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Residents Speak Out Against New Towers at 260 South St.

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Community meeting at the Shuang Wen School Dec. 1, 2016.
Community meeting at the Shuang Wen School Dec. 1, 2016.

We broke the news last night that L+M Development Partners and the CIM Group are planning to build a huge residential building at 260 South St. Also last night, people who live in a neighboring complex, 265-275 Cherry St., were invited to an auditorium at the Shaung Wen School to hear details about the project. Here’s a recap of that meeting.

As previously reported, the developers intend to put up two towers, the larger one topping out at almost 800 feet. There could be up to 1350 apartments, 25% designated as permanently affordable. The development site is a parking lot used by 265-275 Cherry St., a Section 8 complex known as Lands End II. L+M and CIM Group purchased the 490-unit affordable property three years ago. They are promising to build new parks and playgrounds, a new community room, new retail and flood protection measures for the existing residents. But none of these things mattered to tenants last night in comparison with this: 100 apartments in Lands End II will be losing their East River views as part of the new development.

260 South St. massing

There was an audible gasp in the audience as the slide you see posted here flashed up on a big screen. It shows the 68 and 62 story towers dwarfing the existing 26-story buildings. Charles Torres was one of the first to speak up. He lives with his aunt at 265 Cherry St., although her apartment faces north rather than towards the river.  “The height of this building is extremely high,” he said. “We look minuscule compared to this building. We are losing this view… The people who have been here for so long — that’s all we have. Your buildings will have the views, not us.”

A woman who declined to give her name said she lives in a “beautiful apartment” that faces the Brooklyn Bridge, the Manhattan Bridge and the East River. She told members of the development team that they’re, “taking away a view we’ve had for over 40 years. I don’t want more trees because you’re blocking the sun anyway. We don’t need a bigger grocery store.” The woman said the time had come to mobilize her community against the project. “If you’re telling us that now is the time to go back home,” she said, “and talk to our families and talk to our neighbors to get everyone out here Dec. 15 (when another community meeting will take place), then that’s what needs to happen.”

Alex Kafenbaum of the CIM Group led last night’s presentation and Katherine Kelman and L+M fielded a series of pointed questions from residents. Kafenbaum noted that, “This area was planned for high-density development 30 years ago,” and that building on the parking lot site is inevitable. The project is utilizing more than one-million square feet in unused development rights. If L+M and CIM Group were to sell the site, they explained, some other developer would come along. A few years ago, there were plans for a 16-story senior housing center and health facility on the site.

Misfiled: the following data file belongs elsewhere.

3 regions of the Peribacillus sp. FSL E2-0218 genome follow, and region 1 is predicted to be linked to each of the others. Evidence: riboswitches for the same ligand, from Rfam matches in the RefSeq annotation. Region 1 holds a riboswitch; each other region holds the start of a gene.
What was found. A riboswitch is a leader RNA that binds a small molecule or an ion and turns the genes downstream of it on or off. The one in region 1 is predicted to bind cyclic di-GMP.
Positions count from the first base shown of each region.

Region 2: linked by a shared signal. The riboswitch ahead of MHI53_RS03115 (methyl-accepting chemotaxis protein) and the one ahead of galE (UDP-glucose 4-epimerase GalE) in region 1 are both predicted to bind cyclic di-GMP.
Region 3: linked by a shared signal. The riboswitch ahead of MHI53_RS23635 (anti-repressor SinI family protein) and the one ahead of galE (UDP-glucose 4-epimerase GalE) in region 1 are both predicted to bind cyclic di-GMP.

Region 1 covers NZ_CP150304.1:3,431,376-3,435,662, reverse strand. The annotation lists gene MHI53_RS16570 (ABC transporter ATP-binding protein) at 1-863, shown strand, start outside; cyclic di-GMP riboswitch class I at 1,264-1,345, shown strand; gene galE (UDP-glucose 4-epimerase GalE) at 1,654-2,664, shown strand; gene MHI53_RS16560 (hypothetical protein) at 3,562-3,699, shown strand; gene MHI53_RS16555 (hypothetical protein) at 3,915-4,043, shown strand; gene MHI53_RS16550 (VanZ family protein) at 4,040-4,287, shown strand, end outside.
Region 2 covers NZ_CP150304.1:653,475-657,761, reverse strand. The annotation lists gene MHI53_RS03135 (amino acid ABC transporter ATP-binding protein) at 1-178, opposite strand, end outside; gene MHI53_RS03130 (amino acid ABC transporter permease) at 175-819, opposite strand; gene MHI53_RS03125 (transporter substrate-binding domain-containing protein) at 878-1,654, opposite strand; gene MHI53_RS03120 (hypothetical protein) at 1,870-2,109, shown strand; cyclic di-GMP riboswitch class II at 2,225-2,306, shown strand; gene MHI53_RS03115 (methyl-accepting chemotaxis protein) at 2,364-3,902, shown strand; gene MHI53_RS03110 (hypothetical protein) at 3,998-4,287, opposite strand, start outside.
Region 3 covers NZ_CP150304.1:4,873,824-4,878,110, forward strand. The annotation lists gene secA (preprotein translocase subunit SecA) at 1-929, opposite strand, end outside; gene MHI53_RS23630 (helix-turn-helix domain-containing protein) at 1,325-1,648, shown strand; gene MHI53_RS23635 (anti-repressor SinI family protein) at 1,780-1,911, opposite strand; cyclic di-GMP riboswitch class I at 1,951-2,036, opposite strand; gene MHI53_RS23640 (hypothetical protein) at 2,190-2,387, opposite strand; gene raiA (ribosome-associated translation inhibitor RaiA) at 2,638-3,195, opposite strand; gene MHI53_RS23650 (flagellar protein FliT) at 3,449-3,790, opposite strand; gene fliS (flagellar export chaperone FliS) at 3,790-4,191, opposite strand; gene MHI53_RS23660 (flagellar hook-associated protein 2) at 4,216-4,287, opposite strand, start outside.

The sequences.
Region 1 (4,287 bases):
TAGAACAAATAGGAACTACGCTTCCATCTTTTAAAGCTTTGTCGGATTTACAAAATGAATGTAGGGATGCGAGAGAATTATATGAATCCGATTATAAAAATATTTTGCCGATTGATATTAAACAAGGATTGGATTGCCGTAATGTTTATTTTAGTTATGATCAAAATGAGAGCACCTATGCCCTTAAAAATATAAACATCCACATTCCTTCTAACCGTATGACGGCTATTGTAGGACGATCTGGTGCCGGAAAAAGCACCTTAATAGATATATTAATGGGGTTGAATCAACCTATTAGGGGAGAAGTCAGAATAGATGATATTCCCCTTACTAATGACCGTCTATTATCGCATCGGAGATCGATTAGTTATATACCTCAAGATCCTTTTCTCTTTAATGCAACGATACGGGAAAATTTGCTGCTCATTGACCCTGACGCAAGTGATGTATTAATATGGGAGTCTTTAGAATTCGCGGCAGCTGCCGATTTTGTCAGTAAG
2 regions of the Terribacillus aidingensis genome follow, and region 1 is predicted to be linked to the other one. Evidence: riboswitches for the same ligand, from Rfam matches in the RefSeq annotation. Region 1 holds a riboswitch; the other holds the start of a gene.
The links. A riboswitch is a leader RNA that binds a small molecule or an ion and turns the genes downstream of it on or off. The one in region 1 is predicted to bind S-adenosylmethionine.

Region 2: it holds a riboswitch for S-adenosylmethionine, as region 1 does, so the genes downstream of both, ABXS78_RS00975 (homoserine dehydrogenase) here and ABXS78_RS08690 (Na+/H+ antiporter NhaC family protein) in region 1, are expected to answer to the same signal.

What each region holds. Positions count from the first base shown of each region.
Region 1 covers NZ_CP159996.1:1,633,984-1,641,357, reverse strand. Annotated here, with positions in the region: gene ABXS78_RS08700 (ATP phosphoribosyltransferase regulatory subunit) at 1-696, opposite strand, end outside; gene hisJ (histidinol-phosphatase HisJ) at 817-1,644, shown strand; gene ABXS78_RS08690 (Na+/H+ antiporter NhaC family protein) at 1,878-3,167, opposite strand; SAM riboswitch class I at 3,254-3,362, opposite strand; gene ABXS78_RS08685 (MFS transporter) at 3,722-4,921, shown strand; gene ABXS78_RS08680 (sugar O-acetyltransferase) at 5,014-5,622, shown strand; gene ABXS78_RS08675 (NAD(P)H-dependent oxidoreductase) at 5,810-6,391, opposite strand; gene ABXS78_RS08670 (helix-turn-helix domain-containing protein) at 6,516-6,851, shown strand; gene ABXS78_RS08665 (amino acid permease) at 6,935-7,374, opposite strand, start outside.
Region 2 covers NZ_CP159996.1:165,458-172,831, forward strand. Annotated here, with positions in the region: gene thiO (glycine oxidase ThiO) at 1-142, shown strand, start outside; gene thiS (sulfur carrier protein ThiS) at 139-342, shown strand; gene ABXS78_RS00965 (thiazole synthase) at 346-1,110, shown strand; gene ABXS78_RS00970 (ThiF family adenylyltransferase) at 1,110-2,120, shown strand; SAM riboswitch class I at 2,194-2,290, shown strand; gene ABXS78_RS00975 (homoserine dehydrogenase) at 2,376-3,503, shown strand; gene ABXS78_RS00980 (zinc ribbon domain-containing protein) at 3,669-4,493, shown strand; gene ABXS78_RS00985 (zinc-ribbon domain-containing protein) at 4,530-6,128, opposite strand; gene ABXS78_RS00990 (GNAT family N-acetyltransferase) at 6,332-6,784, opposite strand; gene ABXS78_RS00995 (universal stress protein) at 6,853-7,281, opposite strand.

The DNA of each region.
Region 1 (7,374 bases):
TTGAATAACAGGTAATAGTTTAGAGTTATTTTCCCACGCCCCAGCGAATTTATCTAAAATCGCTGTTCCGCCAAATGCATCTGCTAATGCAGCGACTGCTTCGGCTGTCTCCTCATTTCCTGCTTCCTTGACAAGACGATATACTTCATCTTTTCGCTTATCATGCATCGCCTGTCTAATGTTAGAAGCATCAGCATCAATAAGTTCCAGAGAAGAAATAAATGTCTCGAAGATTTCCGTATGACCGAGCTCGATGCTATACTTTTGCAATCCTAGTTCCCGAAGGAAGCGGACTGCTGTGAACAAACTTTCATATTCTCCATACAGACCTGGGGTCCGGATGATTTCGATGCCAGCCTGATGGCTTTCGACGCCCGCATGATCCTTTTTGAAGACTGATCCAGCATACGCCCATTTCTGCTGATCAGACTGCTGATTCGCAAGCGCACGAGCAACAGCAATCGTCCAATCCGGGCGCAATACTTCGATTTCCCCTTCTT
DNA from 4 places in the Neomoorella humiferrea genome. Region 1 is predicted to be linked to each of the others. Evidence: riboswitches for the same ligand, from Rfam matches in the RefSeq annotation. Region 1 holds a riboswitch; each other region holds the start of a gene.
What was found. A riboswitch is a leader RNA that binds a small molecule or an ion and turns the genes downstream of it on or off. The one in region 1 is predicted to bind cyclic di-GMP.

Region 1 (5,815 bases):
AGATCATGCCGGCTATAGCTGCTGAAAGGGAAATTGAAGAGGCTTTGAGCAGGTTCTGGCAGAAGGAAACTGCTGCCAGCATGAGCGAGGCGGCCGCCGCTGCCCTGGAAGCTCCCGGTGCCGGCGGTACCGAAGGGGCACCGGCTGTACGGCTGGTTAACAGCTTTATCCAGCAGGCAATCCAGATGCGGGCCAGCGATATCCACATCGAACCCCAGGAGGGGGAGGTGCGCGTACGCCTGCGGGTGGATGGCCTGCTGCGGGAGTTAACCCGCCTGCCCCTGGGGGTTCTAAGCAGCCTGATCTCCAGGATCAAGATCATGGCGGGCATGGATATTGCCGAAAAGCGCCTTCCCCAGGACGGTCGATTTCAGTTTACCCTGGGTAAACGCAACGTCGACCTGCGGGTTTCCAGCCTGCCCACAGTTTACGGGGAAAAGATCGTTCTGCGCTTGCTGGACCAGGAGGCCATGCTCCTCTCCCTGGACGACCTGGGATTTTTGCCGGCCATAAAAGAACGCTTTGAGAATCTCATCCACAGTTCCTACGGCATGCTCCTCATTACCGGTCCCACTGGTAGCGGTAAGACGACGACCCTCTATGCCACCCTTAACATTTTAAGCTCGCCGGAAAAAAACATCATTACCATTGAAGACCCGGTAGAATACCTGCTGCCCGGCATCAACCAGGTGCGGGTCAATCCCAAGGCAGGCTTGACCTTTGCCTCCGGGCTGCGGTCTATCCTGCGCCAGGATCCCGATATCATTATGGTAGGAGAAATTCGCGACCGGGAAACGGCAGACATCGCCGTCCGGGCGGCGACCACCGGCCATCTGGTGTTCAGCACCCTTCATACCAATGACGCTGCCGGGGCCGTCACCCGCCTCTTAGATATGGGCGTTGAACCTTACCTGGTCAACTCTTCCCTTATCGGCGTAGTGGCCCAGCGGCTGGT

260 south st. rejected scheme

Kafenbaum showed residents an alternative scheme, which was rejected, featuring a single building stretching across the development site. While it wouldn’t have been as tall as the towers now being planned, the new structure would have completely blocked light and air from the river, leaving the existing park and playground in shadows. They touted all of the improvements planned at 265-275 Cherry St. “We’re approaching this new building,” said Kelman, “as an opportunity to make significant improvements to the whole block which would not otherwise be possible.”

Residents wanted to know whether they have the power to stop the project from moving forward. Kelman told them that the proposal is subject to an enhanced environmental review and approval by the City Planning Commission. Over the summer, city officials rejected a request from City Council member Margaret Chin for a ULURP (public land review process) in the Two Bridges area. As an alternative, the Department of City Planning agreed to a more robust evaluation of neighborhood conditions prior to approving to plan at 260 South St. and two other large-scale projects. But unlike a ULURP, the enhanced environmental review does not require City Council approval.

As the meeting drew to a close, the tenant association chairperson at Lands End II rose to assure residents that they “have a voice” in the process.  Tanya Castro explained that a task force was set up with representation by all of the tenant leaders along the waterfront.  She explained, “The resident leaders speak on your behalf. We were just waiting for this presentation, for all of you to see it. We can now go back to the residents and ask. ‘What do you want?’ You do have a voice. You do have protection.”

The first public meeting to discuss the environmental review will be held Dec. 15 at 6:30 p.m., at Gouverneur Health, 227 Madison St.

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